COOKEVILLE – WCTE, Central TN PBS, would likely not be here if not for the direction and care of Richard Castle, as well as the commitment he and his family made in 1978 to the Upper Cumberland region with public media to establish WCTE, which continues to be the only television station licensed to this rural region.
On Thursday, March 4 at 5 p.m., WCTE will pay tribute to this legacy leader with a special “Live at 5”broadcast in memory of Castle. Hosted by Becky Magura, WCTE president and CEO, the special will include his sons, Art and Roger Castle, as well as interviews with former staff and community members. In addition to the program airing on WCTE, it will also be streamed via Facebook and WCTE.org. The program will repeat on WCTE PBS Friday, March 5 at 5 p.m.
Richard Castle, Jr. was born in Danville, Ill. in October 1936 to Richard and Bessie Castle. He grew up showing horses with his family at local and state fairs and developing his love of sports attending University of Illinois sporting events with his father. He attended and graduated from Danville High School. While in high school, he got his first experience in television while working at the local radio station that started broadcasting television which was in its infancy. After graduating from Northwestern University, with a degree in acting and theater, he served in the United States Army, where he became a member of the 82nd Airborne. Upon leaving the military, he moved to Buffalo, NY and joined the local NBC affiliate as a director and cameraman.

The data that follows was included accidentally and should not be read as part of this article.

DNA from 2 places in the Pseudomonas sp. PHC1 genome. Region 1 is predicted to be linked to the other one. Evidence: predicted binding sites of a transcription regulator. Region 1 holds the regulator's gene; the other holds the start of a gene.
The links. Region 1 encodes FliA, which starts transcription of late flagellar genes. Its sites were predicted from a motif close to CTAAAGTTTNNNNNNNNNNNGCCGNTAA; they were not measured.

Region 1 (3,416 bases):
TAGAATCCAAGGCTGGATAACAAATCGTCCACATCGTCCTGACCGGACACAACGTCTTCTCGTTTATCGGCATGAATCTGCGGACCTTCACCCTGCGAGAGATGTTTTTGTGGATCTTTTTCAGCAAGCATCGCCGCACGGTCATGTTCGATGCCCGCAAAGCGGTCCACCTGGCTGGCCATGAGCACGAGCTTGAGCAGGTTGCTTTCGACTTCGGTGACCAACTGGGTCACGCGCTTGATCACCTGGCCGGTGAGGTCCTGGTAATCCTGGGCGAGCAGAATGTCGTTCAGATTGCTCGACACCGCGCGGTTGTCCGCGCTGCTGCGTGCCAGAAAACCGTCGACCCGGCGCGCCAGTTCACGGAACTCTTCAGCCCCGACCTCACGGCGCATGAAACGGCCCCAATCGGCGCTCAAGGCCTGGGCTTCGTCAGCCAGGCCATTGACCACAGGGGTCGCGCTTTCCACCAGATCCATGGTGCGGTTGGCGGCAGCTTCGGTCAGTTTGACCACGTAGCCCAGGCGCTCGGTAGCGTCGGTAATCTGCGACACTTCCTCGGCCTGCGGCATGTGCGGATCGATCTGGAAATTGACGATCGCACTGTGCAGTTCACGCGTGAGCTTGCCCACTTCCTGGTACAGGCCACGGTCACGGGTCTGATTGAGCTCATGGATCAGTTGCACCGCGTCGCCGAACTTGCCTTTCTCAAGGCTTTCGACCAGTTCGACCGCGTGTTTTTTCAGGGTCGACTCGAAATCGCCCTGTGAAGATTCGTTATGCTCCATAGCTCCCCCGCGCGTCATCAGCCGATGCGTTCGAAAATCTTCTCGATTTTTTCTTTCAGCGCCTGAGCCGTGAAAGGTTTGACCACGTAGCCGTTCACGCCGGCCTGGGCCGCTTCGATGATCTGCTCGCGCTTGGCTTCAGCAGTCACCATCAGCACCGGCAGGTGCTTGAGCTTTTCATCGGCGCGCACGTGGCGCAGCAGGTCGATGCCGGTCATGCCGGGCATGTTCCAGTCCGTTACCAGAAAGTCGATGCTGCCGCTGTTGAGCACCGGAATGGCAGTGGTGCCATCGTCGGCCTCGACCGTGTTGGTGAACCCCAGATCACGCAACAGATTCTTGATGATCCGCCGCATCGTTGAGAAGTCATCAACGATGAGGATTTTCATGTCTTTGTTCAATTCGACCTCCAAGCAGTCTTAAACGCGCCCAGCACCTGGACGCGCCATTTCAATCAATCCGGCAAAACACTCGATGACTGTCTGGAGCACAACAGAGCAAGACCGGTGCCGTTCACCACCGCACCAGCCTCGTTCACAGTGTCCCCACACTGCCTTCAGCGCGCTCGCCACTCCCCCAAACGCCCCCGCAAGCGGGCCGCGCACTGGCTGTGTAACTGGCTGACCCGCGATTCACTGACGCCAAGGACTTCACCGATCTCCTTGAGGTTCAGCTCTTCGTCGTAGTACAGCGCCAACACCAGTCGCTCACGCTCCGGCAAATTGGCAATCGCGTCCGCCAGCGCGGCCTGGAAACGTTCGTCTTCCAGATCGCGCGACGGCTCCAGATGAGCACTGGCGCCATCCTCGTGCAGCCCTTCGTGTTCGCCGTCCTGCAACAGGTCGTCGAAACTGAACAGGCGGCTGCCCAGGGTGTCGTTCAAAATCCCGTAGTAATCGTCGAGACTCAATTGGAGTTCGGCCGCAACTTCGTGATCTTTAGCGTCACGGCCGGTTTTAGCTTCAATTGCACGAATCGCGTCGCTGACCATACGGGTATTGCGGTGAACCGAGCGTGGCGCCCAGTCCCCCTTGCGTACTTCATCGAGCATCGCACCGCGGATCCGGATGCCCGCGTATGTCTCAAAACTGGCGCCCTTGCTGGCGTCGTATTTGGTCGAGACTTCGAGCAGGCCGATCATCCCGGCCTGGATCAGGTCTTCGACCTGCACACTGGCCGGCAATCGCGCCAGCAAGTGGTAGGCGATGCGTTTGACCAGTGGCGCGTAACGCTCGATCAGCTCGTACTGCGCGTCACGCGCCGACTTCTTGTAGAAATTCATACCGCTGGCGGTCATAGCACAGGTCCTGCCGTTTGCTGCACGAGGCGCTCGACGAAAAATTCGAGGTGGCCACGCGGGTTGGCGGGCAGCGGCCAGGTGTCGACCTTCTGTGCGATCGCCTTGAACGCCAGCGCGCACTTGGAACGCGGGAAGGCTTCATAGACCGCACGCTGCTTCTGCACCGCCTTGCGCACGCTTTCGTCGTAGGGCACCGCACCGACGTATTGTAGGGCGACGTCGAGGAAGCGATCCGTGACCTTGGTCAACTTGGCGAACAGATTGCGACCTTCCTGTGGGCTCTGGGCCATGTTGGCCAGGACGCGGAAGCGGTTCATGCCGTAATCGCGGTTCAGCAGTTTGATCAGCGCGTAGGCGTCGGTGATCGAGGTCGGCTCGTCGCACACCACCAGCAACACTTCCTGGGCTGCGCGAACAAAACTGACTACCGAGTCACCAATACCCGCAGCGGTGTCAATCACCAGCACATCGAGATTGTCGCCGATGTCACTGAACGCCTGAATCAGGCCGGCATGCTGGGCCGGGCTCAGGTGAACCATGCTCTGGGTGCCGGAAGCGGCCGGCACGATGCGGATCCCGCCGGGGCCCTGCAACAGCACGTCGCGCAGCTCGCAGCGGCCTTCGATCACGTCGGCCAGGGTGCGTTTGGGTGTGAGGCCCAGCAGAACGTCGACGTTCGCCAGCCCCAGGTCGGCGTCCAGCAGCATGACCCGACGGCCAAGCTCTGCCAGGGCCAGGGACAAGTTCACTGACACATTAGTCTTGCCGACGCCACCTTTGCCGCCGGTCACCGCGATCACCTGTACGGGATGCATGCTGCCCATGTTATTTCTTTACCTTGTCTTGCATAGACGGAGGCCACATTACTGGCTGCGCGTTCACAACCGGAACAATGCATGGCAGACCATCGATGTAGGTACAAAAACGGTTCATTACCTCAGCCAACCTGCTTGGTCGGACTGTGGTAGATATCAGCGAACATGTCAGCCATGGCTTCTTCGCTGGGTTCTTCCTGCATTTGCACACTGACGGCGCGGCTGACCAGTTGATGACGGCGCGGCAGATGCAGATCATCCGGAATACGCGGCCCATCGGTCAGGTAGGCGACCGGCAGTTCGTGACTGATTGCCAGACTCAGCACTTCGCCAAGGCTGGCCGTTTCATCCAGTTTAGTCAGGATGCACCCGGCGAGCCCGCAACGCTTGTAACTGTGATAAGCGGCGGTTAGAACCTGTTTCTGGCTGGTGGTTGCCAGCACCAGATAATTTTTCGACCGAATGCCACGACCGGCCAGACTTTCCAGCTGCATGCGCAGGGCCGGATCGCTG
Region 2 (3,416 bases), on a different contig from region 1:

After several years in Buffalo, he moved to New Hampshire to join the PBS family at the New Hampshire Network. This is where he met his wife, Donna Lee King. They were married from 1969 until her passing from cancer in 2008. Donna was his constant companion.
He then moved to Nashville to work at WDCN-TV. After a few years at the state of Tennessee, he moved to Cookeville to become the general manager of WCTE-TV, where he focused on highlighting the Upper Cumberland covering local businesses, music and his favorite local sports, including Tennessee Tech athletics. After he retired from the station and the passing of his wife, Richard moved to Santa Monica, Calif.
“Richard Castle gave so many of us our start in broadcasting!” said Becky Magura, WCTE Central TN PBS president and CEO. “I know he is responsible for the career I have at WCTE and placed me on a path that I have cherished and love. His legacy will live on here as well as throughout the country with media professionals he has influenced over the years.”
Castle passed away peacefully on Thursday, Feb. 11, 2021. In addition to the broadcast memorial on WCTE, a small funeral service will be held with his immediate family in Iowa, where he will be laid to rest with his parents and his sister. He is survived by the three sons, Russell, Arthur and Roger.
Donations can be made to WCTE PBS in lieu of flowers to support a local production fund at www.wcte.orgor by calling Avery Hutchins at 931-528-2222.
WCTE has served the Upper Cumberland for more than 40 years as the regions premier storyteller and is the only television station in a 75-mile radius of Cookeville, making it a strategic partner in education, health services, government, arts and music. WCTE is a 501(c) 3 and is owned and operated by the Upper Cumberland Broadcast Council. WCTE is one of only 350 PBS member stations nationwide.